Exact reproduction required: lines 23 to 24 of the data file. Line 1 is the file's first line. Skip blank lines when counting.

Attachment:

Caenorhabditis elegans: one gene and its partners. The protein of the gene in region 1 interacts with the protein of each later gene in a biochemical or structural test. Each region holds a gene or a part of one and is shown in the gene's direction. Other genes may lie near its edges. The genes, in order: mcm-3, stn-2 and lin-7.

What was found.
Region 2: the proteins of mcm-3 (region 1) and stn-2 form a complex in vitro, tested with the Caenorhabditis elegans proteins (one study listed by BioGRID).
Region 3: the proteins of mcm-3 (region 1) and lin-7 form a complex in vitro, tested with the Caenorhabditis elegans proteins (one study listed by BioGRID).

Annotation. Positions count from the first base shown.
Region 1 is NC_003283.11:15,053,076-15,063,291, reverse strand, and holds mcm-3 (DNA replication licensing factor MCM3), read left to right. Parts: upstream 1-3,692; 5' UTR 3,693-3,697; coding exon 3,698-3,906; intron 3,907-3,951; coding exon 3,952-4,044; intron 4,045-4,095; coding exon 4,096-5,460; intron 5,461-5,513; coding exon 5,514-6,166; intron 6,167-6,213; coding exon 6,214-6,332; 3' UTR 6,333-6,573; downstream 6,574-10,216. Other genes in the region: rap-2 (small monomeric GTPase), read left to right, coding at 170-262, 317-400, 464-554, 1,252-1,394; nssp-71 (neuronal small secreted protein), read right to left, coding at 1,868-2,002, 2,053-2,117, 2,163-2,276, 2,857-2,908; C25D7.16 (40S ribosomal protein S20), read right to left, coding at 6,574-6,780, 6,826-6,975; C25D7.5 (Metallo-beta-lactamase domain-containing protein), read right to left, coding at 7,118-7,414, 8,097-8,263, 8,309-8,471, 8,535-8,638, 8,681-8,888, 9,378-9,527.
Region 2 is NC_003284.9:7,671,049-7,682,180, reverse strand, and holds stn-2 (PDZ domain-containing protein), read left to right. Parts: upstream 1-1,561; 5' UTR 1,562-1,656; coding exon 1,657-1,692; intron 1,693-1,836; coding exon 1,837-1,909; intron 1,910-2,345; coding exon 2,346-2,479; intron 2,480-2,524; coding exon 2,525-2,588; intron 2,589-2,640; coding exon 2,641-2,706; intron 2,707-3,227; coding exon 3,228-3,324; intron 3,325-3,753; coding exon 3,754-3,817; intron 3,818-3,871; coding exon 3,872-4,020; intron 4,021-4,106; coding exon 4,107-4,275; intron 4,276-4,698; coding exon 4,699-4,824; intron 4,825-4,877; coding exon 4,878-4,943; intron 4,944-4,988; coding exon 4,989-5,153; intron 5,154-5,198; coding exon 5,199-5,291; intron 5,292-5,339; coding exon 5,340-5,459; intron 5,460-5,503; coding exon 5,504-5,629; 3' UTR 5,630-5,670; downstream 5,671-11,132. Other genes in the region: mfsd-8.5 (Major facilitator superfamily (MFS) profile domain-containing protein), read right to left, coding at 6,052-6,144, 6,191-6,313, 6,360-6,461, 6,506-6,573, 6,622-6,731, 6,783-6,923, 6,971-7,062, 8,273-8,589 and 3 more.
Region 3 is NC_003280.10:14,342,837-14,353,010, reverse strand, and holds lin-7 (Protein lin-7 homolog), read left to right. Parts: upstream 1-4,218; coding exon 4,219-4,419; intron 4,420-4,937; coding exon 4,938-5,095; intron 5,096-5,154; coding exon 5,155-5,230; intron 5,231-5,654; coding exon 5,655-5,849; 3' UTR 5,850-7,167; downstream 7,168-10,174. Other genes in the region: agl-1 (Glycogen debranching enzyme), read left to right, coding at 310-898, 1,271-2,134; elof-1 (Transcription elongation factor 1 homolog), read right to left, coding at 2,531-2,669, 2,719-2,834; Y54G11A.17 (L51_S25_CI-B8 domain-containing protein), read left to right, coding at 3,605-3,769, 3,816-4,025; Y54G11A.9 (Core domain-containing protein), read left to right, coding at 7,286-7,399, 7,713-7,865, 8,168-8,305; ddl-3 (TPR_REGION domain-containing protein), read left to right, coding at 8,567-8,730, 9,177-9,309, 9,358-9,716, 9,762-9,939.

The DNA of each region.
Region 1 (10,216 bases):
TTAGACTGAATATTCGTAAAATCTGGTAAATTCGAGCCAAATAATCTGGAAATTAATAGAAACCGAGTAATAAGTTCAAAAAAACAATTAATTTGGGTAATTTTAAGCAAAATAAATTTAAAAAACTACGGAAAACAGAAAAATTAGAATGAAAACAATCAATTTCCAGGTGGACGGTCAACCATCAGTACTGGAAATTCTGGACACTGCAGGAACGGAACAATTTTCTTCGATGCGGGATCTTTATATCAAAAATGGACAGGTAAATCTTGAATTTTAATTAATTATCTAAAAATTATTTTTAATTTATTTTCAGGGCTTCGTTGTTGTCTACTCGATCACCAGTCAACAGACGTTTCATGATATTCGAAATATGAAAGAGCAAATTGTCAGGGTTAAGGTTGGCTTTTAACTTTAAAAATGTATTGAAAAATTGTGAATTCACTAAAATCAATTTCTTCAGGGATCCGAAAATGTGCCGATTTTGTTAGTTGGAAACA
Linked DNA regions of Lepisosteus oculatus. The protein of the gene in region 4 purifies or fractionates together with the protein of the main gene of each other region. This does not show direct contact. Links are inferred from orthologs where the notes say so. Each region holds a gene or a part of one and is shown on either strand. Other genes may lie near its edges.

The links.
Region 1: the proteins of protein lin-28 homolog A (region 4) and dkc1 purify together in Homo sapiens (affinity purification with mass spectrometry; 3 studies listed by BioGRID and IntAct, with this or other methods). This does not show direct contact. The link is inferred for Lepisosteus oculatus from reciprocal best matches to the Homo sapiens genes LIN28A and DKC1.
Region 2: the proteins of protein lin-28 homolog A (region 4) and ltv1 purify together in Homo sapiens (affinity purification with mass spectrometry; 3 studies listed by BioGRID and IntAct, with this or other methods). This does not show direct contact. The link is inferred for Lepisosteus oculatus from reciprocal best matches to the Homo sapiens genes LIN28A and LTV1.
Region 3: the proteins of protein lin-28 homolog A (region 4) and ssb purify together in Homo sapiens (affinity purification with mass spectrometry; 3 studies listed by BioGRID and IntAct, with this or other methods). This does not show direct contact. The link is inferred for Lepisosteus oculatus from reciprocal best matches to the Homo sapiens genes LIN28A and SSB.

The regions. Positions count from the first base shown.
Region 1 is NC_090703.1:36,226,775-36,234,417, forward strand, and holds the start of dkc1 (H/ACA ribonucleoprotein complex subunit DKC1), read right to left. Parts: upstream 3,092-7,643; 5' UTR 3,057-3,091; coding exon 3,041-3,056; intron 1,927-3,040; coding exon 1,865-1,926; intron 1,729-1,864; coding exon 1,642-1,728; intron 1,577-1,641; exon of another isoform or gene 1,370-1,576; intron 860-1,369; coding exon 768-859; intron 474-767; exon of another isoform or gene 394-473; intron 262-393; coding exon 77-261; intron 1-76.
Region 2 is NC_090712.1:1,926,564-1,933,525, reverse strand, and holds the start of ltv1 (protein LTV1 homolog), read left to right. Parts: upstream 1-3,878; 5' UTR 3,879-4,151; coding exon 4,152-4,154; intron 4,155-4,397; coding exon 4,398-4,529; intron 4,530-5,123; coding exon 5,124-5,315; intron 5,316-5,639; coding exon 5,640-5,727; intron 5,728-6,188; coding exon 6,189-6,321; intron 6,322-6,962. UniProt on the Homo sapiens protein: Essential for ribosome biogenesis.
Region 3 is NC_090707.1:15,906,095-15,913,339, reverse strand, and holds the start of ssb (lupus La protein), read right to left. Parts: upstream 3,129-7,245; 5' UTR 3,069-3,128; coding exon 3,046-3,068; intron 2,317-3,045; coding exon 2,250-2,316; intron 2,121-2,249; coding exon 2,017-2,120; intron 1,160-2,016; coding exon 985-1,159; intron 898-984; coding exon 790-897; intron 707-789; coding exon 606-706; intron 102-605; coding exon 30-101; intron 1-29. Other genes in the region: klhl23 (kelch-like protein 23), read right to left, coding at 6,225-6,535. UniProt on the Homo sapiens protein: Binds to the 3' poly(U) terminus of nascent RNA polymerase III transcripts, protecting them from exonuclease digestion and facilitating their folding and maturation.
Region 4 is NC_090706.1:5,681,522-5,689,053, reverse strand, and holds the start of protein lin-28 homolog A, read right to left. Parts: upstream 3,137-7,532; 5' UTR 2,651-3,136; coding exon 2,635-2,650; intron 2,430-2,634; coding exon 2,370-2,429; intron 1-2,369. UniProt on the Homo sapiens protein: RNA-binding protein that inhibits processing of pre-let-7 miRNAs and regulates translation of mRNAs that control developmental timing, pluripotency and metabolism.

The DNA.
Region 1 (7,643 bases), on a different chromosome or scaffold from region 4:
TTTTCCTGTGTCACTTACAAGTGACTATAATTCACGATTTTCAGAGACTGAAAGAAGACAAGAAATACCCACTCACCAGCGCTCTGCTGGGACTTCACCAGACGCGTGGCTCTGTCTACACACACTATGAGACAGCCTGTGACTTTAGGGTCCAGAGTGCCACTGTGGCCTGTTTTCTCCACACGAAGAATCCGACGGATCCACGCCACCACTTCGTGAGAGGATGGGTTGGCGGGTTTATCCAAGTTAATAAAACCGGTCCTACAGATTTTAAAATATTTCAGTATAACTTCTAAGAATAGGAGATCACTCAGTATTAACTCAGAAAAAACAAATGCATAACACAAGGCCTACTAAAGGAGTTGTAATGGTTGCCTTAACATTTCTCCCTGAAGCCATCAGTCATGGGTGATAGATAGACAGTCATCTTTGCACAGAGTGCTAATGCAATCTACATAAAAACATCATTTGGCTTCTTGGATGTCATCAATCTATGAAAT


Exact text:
Region 1 (7,643 bases), on a different chromosome or scaffold from region 4:
TTTTCCTGTGTCACTTACAAGTGACTATAATTCACGATTTTCAGAGACTGAAAGAAGACAAGAAATACCCACTCACCAGCGCTCTGCTGGGACTTCACCAGACGCGTGGCTCTGTCTACACACACTATGAGACAGCCTGTGACTTTAGGGTCCAGAGTGCCACTGTGGCCTGTTTTCTCCACACGAAGAATCCGACGGATCCACGCCACCACTTCGTGAGAGGATGGGTTGGCGGGTTTATCCAAGTTAATAAAACCGGTCCTACAGATTTTAAAATATTTCAGTATAACTTCTAAGAATAGGAGATCACTCAGTATTAACTCAGAAAAAACAAATGCATAACACAAGGCCTACTAAAGGAGTTGTAATGGTTGCCTTAACATTTCTCCCTGAAGCCATCAGTCATGGGTGATAGATAGACAGTCATCTTTGCACAGAGTGCTAATGCAATCTACATAAAAACATCATTTGGCTTCTTGGATGTCATCAATCTATGAAAT